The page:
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After Karnataka, milk war reaches Tamil Nadu

Lakshmana Venkat Kuchi Business strategy wise Gujarat based milk cooperative that owns the Amul brand is perhaps doing the correct thing by expanding into virgin territories, like now in Tamil Nadu, but in doing so seems to be landing the BJP, the party that heads the central government, in a hot political waters. It may […]

Edited By : Lakshmana | Updated: May 29, 2023 09:45 IST
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milk war

Lakshmana Venkat Kuchi

Business strategy wise Gujarat based milk cooperative that owns the Amul brand is perhaps doing the correct thing by expanding into virgin territories, like now in Tamil Nadu, but in doing so seems to be landing the BJP, the party that heads the central government, in a hot political waters.

It may be recalled that just a few weeks ago, Amul had to beat a hasty retreat in neighbouring Karnataka where its expansionist practices turned into a potently powerful political issue with stiff opposition from the then opposition parties, the people in general and the farming community in particular. The ruling dispensation in Karnataka was seen as colluding with an outside company at the cost of the local brand Nandini and leading to its detriment, and it found itself unable to pacify angry Kannadigas.

Strong cooperative movement in the milk arena in Karnataka meant hundreds of thousands of farmers were associated with milk business, and they feared disruption in their livelihood if the Gujarat based company replaced or took over Nandini as per indication available. In fact, the more the company denied the talk of a merger of Amul and Nandini, the more the people believed it to be true and some, if not all, farmers decided to punish the BJP for allowing or bringing Amul into the state.

The then opposition Congress took up the issue of Nandini in a big way and scored huge brownie points and was seen as the saviour of the local milk brand that also came to be associated with Kannada pride. In the heat and dust of elections, Amul beat a retreat and announced that it was holding up its plans of going big in Karnataka.

But barely has this attempt bombed, Amul has launched another predatory business move, this time in Tamil Nadu, which has now strongly been opposed by state Chief Minister MK Stalin.

Now, Amul has used its multi-state cooperative licence to install chilling centres and a processing plant in Krishnagiri district and was planning to procure milk through farmer producer organisations and self-help groups in and around Krishnagiri, Dharmapuri, Vellore, Ranipet, Tirupathur, Kancheepuram and Thiruvallur districts. Taking serious exception to this, Tamil Nadu Chief Minister MK Stalin sought immediate intervention of the central government to ensure Amul backtracked on its recent business moves in the state. Making this demand in a letter to Union Minister for Cooperatives, Amit Shah, Stalin said it has been the norm in India to let cooperatives thrive without infringing on each other’s milk-shed area.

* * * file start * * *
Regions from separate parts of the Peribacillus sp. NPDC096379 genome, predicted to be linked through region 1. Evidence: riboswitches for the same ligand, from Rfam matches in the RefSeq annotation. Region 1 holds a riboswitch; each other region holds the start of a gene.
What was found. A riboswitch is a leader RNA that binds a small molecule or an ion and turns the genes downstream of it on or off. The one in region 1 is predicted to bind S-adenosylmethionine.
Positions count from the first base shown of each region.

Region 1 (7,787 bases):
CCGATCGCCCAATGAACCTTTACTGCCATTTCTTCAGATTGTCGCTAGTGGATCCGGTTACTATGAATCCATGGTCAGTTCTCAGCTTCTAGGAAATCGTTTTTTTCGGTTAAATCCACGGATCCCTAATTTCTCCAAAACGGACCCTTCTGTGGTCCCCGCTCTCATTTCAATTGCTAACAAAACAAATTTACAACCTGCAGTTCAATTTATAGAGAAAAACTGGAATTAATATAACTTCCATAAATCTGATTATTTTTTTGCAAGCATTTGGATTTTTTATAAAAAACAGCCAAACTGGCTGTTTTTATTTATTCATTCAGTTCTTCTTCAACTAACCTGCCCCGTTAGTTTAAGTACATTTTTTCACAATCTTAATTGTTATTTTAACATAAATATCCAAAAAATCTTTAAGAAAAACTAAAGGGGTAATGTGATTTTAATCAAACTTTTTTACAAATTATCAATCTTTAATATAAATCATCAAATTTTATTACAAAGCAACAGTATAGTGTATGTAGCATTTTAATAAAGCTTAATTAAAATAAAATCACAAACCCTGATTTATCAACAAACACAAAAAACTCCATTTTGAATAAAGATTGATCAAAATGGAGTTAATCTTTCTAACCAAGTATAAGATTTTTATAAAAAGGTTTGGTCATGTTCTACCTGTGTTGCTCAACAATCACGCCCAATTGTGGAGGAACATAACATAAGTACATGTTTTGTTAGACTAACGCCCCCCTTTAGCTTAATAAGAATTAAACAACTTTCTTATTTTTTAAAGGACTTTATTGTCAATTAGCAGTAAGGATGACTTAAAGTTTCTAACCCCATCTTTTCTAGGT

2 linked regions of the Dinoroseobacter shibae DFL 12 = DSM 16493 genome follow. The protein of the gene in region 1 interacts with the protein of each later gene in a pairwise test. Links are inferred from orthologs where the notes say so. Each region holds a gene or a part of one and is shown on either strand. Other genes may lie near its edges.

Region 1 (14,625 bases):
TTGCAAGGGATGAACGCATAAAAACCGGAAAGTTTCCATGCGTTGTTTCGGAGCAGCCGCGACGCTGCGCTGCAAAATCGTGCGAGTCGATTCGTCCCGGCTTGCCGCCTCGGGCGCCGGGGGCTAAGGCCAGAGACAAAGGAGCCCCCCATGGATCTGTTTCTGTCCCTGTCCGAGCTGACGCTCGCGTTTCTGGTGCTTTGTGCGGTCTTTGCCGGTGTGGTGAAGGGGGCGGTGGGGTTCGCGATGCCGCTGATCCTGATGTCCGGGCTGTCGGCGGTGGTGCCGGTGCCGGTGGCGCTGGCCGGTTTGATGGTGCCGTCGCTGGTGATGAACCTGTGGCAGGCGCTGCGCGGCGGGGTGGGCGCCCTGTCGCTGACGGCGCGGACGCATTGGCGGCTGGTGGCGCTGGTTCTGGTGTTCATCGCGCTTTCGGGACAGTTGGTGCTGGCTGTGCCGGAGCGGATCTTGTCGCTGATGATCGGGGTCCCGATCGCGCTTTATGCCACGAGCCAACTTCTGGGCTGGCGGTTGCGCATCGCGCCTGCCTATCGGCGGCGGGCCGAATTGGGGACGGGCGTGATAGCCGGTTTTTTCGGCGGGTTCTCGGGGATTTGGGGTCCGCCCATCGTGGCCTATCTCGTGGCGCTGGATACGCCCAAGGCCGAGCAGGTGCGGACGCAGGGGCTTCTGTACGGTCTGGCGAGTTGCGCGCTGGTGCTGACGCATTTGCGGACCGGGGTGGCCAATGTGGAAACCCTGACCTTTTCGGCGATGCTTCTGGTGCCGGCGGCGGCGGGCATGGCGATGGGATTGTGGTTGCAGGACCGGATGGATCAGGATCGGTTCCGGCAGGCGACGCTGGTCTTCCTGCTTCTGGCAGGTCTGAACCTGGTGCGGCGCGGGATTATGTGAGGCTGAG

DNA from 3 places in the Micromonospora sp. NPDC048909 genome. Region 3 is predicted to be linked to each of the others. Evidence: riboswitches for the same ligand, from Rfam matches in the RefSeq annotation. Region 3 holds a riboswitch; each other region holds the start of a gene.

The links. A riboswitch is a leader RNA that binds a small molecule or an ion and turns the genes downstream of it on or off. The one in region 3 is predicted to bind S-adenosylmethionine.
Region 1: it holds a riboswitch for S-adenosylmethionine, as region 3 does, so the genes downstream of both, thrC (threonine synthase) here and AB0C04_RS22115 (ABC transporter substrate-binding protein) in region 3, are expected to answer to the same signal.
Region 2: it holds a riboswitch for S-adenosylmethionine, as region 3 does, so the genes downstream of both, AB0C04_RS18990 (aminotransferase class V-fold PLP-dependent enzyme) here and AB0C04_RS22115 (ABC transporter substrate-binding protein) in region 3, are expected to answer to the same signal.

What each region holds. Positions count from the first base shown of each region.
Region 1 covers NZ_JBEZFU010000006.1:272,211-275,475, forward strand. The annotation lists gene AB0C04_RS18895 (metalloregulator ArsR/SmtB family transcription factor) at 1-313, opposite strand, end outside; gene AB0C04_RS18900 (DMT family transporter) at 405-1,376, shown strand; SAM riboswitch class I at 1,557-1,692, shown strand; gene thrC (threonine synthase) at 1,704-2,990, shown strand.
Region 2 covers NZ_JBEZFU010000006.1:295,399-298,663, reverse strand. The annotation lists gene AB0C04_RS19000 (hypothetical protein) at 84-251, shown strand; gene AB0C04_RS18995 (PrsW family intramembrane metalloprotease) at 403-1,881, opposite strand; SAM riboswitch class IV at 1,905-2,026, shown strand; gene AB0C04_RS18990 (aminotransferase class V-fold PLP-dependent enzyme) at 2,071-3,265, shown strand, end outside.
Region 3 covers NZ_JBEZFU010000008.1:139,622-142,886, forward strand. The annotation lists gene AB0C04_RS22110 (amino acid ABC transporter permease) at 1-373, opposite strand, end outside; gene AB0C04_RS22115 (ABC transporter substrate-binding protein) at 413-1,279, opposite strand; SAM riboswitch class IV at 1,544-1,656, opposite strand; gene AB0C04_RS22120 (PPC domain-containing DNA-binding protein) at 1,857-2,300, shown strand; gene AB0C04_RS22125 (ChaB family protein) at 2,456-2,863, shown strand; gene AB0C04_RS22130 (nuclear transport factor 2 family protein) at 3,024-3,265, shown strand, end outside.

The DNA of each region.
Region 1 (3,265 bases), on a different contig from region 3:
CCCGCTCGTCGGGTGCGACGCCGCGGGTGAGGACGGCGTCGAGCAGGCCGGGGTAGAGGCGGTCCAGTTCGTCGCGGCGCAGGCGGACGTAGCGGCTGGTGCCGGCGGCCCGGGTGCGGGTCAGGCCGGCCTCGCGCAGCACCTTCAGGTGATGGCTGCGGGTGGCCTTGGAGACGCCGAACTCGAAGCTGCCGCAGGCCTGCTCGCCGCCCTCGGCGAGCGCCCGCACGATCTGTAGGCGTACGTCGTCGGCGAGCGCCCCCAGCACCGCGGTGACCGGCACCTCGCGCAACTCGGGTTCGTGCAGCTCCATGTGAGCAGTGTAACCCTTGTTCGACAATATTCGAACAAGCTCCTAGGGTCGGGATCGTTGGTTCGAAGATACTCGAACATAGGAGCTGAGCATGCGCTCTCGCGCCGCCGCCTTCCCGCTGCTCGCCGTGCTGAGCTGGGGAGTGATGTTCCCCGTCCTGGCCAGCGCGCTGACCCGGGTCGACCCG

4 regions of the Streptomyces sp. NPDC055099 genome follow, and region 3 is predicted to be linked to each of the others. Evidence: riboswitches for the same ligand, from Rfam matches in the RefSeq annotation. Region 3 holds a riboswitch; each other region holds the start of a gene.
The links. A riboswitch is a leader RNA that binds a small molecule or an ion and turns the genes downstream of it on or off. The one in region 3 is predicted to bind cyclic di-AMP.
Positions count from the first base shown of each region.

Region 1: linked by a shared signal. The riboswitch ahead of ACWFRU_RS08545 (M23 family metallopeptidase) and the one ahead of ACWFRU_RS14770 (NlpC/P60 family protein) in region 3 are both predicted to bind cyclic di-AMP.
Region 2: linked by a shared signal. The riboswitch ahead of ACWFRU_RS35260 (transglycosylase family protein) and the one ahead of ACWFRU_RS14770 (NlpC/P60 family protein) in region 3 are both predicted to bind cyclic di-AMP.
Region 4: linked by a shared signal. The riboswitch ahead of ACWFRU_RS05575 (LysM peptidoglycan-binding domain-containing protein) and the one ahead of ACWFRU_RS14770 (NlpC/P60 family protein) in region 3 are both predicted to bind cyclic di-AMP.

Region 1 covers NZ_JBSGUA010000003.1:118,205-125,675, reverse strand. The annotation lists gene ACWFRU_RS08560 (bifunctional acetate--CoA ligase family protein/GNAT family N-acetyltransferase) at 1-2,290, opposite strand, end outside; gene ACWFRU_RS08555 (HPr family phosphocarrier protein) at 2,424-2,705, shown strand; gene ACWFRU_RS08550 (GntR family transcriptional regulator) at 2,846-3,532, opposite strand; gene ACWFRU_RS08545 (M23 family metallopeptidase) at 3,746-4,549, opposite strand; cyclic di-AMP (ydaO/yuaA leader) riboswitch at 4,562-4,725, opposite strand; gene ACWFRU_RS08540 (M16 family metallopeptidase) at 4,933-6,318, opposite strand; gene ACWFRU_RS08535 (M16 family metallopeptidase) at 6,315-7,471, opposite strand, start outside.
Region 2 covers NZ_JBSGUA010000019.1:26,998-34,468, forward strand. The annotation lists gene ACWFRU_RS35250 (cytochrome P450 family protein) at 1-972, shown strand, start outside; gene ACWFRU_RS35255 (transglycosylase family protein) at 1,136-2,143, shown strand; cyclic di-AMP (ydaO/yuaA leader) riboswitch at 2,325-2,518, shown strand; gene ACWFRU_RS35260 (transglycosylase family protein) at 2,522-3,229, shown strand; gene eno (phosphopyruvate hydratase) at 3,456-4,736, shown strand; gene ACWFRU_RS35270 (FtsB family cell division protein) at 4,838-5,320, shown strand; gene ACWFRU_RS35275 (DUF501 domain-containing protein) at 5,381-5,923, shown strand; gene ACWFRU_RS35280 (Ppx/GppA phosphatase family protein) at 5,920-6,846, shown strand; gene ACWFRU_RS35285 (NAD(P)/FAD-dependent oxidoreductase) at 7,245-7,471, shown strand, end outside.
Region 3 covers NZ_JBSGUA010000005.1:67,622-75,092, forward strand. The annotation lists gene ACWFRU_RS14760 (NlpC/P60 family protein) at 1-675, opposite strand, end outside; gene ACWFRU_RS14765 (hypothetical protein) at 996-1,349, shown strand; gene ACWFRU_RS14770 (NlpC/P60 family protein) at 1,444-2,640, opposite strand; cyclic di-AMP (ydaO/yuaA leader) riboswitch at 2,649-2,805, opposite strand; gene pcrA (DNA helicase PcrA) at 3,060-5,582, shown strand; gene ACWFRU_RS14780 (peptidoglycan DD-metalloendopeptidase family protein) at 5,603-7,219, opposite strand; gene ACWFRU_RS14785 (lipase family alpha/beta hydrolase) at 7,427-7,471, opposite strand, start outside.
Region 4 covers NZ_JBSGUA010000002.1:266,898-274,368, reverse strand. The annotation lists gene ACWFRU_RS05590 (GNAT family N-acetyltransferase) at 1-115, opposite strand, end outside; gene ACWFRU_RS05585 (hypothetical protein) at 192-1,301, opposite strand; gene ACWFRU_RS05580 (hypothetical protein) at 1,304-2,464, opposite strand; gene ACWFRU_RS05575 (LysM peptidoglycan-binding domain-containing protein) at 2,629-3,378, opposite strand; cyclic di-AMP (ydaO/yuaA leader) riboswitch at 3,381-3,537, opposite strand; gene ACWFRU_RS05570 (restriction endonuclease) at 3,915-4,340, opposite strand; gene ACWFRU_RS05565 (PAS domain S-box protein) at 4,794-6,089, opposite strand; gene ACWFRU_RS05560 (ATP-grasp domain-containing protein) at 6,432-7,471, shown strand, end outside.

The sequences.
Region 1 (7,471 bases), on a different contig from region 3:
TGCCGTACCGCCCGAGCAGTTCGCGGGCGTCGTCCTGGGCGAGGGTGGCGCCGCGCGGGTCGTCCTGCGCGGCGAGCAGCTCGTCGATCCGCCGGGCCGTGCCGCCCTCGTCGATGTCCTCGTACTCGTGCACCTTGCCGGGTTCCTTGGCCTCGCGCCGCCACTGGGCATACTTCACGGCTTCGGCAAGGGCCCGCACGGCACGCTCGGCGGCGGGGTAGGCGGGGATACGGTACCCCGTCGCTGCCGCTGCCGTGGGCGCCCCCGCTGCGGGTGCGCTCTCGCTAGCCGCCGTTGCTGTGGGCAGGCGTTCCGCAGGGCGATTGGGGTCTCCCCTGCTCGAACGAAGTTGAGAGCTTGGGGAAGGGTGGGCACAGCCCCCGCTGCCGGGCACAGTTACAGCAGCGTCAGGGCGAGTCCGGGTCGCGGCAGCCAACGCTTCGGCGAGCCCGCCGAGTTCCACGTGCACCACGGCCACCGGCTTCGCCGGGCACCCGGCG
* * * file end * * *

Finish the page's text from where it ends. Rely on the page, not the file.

“Such cross-procurement therefore goes against the spirit of Operation White Flood and will exacerbate problems for the consumers given the milk shortage in the country, “Stalin said.

“This act of Amul infringes on Aavin’s milk-shed area, which has been nurtured in true cooperative spirit over decades. This will create unhealthy competition between cooperatives engaged in procuring and marketing milk and milk products,” Stalin said urging the Union Minister to intervene and direct Amul to immediately stop its procurement activities in Aavin’s milk-shed area in Tamil Nadu.

On the political level, the Amul move appears like one that could adversely affect the BJP’s attempts to make deeper inroads into Tamil Nadu, a state where it has found the going very tough so far. In Tamil Nadu, where the BJP already is seen with suspicion over its stand on language, culture it is perceived as an aggressive North Indian entity trying to subjugate the state. Given this backdrop, Amul’s action of procuring milk from Tamil Nadu’s milk-shed area can be misunderstood as an attempt to weaken state-owned Tamilian brand and trigger another wave of Tamil pride.

Its bid to increase milk procurement in the state and set up chilling plants for its business expansion is not being seen kindly. Stalin has, in an urgent letter to

Union Minister for Cooperatives, Amit Shah, painted a grim picture and urged him to direct Amul to halt its operations in the state. Stalin said TN dairy cooperatives were functioning since 1981 and benefitted milk producers and consumers alike.

Close to 10,000 milk producers cooperative societies are working in villages across the state. Aavin procures 35 lakh litres of milk per day from about 4.5 lakh members.

“To increase and sustain milk production in Tamil Nadu, Aavin also provides various inputs such as cattle feed, fodder, mineral mixture, animal healthcare and breeding services for animals of milk producers. In addition, it ensures the supply of quality milk and milk products to consumers at one of the lowest prices in our country. Thus, Aavin plays a vital role in improving the livelihood of rural milk producers and meeting the nutritional requirements of consumers,” he said justifying his demand for reigning in the Gujarat-based milk brand in Tamil Nadu.

Regional cooperatives have been the bedrock of dairy development in the states and they are better placed to engage and nurture producers and to cushion consumers from arbitrary price hikes, Stalin said.

First published on: May 26, 2023 06:47 PM IST

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